The mean value concentrations of TC, FC, F. streptococcus, and E. coli (MPN/100 mL) for abattoir wastewater, water servicing the abattoirs, and water bodies receiving abattoir wastewater were determined. Microbial concentrations of the abattoir wastewater, water servicing the abattoirs, upstream and downstream water bodies receiving abattoir wastewater were compared ( 𝑃 < 0 . 0 5 ) to establish if there is any relationship. The TC counts of the abattoir wastewater were also compared with the Federal Environmental Protection Agency (FEPA) [25] recommended level for the discharge of industrial wastewater into surface water and land application in Nigeria.

3. Results

Water servicing the abattoirs were from borehole, well and stream water at Deidei, Karu, and Kuje abattoirs while borehole and well water were used at Gwagwalada and Kubwa abattoirs. Untreated abattoir wastewater was discharged directly into water bodies (streams, rivers, and drainages) that are used for drinking, bathing, washing of clothes, home utensils, watering animals, watering of crops, and other domestic purposes downstream at distances of 680 m at Deidei, 415 m at Gwagwlada, 610 m at Karu, 542 m at kubwa, and 320 m at kuje area.

Tables 1 to 5 present the mean values of TC, FC, F. streptococcus and E. coli (MPN/100 mL) of the abattoir wastewater, water servicing the abattoirs, water bodies receiving abattoir wastewater at 100 m upstream and downstream and the recommended TC count of industrial effluents (wastewater) limit for discharge into surface water and land application in Nigeria.

tab1
Table 1: Bacteriological characteristics of Deidei abattoir wastewater, source of water used at the abattoir, receiving water bodies upstream and downstream, TC effluents limit for discharge into water bodies and land application in Nigeria (MPN/100 mL).

4. Discussion

This study was conducted to determine the bacteriological characteristics of abattoir effluents discharged into water bodies and its possible health hazards on receiving water bodies in Abuja, Nigeria. The concentrations of TC, FC, F. streptococcus, and E. coli were determined in the abattoir effluents, water servicing the abattoir, and water bodies receiving abattoir effluents. Bacterial concentrations (MPN/100 mL) of abattoir effluents ranged from 4.8 × 106 to 5.8 × 105/100 mL of TC, 8.2 × 104 to 3.2 × 104/100 mL of FC, 5.2 × 104 to 2.0 × 104/100 mL of F. streptococcus, and 1.2 × 104 to 2.0 × 103/100 mL of E. coli while receiving water bodies ranged from 6.2 × 103 to 1.4 × 103/100 mL of TC, 2.6 × 103 to 2.2 × 102/100 mL of FC, 1.2 × 103 to 1.2 × 102/100 mL of F. streptococcus, and 2.0 × 102 to 4.0 × 101/100 mL of E. coli 100 m upstream, and 6.6 × 105 to 6.0 × 105/100 mL of TC, 6.2 × 104 to 1.8 × 104/100 mL of FC, 1.8 × 104 to 6.0 × 103/100 mL of F. streptococcus, and 4.8 × 103 to 6.6 × 102/100 mL of E. coli 100 m downstream after mixing with the abattoir wastewater. Bacterial counts of 4.8 × 102 to 1.2 × 102/100 mL of TC, 4.0 × 102 to 2.6 × 10/100 mL of FC, 1.8 × 102 to 2.1 × 10/100 mL of F. streptococcus, and 4.8 × 10 to 1.2 × 10/100 mL of E. coli were observed in the water sources servicing the abattoir (Tables 15). TC bacteria concentration in the abattoir wastewater discharged exceeded the recommended limit for the discharge of effluents into water bodies and land application in Nigeria [25]. There was no significant difference ( 𝑃 < 0 . 0 5 ) between the mean bacterial counts of abattoir wastewater and receiving water bodies 100 m downstream; is an indication of contamination of receiving water bodies with abattoir wastewater, similar findings has been reported in other places [2, 21, 26, 27]. The receiving water bodies were used for drinking, bathing, washing, watering of animals, watering of crops, and other domestic purpose downstream.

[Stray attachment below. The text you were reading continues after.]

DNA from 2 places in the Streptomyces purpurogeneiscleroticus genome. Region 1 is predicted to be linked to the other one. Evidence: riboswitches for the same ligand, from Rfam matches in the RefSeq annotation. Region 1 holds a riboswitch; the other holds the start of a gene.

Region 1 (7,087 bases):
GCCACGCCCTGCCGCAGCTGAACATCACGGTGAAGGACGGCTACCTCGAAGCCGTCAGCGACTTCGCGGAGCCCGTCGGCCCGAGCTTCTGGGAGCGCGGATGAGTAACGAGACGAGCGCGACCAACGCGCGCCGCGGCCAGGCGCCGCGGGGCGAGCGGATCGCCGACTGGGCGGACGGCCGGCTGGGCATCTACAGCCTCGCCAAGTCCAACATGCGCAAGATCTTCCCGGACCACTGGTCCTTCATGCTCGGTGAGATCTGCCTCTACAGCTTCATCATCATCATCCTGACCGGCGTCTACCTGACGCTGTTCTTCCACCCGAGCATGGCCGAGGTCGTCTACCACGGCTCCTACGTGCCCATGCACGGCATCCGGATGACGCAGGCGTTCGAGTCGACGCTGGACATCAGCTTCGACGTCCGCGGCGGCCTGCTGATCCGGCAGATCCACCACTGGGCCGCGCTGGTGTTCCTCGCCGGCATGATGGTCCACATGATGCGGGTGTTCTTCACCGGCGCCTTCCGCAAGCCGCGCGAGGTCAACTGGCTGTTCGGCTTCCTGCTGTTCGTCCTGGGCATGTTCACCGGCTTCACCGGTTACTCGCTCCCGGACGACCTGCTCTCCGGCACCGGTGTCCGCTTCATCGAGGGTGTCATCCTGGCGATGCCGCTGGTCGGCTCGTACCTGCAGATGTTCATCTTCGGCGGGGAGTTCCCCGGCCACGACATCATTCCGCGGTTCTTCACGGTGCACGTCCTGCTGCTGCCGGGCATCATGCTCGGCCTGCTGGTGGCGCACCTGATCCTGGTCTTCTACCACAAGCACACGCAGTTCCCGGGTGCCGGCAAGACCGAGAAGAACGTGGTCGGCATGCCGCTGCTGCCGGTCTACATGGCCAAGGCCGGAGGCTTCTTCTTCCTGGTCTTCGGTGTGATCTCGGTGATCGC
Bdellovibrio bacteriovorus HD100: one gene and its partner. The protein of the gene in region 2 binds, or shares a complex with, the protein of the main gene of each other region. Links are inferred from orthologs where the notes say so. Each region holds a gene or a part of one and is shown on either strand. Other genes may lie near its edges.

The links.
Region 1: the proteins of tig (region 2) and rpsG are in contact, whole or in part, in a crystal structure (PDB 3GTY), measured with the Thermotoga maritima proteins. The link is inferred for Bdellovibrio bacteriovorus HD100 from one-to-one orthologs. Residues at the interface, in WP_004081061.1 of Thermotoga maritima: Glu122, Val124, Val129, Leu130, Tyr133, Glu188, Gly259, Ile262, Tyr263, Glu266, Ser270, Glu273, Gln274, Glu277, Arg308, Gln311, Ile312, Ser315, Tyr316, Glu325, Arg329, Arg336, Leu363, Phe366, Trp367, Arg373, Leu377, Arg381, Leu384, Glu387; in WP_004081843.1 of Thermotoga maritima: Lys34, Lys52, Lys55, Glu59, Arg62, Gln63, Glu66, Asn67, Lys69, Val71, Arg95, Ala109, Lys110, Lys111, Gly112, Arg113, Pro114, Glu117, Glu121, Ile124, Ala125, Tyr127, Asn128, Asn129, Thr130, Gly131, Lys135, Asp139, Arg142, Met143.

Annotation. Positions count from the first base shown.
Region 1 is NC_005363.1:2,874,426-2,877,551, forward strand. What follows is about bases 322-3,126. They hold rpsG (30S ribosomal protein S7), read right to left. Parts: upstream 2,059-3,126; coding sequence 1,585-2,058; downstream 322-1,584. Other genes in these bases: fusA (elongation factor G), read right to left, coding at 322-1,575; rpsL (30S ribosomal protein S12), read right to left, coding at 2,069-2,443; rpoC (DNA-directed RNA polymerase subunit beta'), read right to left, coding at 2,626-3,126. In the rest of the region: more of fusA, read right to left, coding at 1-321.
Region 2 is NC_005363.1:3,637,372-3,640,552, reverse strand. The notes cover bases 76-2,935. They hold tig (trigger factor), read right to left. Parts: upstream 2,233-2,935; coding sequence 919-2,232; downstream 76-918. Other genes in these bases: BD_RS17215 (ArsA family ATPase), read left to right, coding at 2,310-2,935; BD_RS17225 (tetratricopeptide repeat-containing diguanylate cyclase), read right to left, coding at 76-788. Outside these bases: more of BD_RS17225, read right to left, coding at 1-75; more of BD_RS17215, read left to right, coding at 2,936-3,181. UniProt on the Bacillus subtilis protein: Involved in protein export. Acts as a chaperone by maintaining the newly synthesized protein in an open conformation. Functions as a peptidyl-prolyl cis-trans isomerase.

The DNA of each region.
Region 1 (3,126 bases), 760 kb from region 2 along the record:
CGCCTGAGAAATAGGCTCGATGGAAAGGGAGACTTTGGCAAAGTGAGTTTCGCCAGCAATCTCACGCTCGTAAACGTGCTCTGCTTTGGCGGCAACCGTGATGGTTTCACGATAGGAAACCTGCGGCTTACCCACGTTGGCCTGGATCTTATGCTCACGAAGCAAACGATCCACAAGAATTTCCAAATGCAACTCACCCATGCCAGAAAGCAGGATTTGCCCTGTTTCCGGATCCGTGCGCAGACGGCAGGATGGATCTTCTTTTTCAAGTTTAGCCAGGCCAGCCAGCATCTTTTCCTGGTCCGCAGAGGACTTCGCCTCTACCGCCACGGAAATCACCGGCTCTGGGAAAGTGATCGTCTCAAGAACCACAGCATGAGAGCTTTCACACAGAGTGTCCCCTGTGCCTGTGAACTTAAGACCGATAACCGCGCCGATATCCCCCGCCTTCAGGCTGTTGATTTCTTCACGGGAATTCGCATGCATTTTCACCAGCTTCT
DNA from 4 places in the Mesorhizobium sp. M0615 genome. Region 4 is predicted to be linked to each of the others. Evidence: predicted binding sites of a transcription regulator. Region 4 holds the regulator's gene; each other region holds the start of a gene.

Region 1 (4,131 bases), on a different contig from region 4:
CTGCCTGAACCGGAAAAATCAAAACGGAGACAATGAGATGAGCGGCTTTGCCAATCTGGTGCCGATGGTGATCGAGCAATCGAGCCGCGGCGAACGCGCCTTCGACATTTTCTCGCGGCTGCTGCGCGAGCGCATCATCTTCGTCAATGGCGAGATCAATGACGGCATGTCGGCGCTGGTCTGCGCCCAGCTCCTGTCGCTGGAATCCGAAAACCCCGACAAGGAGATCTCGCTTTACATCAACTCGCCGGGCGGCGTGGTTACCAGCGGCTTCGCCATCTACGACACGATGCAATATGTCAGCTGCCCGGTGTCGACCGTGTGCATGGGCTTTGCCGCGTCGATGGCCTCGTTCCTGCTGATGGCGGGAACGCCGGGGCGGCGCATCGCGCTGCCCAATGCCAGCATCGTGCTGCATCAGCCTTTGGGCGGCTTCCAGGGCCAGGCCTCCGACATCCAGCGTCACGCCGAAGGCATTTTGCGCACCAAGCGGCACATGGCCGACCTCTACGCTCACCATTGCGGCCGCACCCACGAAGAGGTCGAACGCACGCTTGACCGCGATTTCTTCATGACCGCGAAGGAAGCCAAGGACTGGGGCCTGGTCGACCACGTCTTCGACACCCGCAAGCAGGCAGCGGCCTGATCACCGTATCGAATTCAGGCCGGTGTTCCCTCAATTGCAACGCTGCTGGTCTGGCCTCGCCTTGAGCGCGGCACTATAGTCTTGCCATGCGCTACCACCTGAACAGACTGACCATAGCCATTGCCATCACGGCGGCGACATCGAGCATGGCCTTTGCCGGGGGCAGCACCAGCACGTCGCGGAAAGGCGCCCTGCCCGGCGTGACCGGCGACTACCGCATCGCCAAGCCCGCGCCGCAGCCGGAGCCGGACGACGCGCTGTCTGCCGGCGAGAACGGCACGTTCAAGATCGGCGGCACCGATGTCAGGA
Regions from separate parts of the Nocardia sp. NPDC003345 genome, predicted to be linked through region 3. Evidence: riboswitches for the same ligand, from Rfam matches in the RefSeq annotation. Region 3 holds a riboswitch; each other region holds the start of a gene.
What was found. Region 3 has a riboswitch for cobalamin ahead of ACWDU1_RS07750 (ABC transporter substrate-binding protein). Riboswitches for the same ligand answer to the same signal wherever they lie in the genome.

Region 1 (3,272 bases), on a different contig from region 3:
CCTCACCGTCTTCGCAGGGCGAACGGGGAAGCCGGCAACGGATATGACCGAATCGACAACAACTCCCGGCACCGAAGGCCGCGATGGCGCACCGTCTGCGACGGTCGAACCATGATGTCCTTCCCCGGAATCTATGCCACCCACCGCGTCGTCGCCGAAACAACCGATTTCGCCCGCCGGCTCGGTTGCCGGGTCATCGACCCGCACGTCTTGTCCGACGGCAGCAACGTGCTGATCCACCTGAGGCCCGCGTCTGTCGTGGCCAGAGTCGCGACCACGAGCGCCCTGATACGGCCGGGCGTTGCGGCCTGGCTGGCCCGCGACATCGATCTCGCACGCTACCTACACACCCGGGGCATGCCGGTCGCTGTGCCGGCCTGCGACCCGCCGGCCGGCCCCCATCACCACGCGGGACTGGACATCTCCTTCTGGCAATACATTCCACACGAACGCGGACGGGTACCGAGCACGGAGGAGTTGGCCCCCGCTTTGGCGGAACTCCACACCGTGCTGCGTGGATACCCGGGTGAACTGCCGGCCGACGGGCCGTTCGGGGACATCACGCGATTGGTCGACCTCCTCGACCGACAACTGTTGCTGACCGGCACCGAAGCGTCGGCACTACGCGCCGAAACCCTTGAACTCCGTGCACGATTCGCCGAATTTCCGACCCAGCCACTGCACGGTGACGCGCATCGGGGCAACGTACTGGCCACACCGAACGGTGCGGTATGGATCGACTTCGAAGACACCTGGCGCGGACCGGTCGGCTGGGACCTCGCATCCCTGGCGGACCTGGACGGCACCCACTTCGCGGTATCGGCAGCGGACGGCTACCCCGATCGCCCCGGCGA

tab2
Table 2: Bacteriological characteristics of Gwagwalada abattoir wastewater, source of water used at the abattoir, receiving water bodies upstream and downstream, TC effluents limit for discharge into water bodies and land application in Nigeria (MPN/100 mL).
tab3
Table 3: Bacteriological characteristics of Karu abattoir wastewater, source of water used at the abattoir, receiving water bodies upstream and downstream, TC effluents limit for discharge into water bodies and land application in Nigeria (MPN/100 mL).
tab4
Table 4: Bacteriological characteristics of Kubwa abattoir wastewater, source of water used at the abattoir, receiving water bodies upstream and downstream, TC effluents limit for discharge into water bodies and land application in Nigeria (MPN/100 mL).
tab5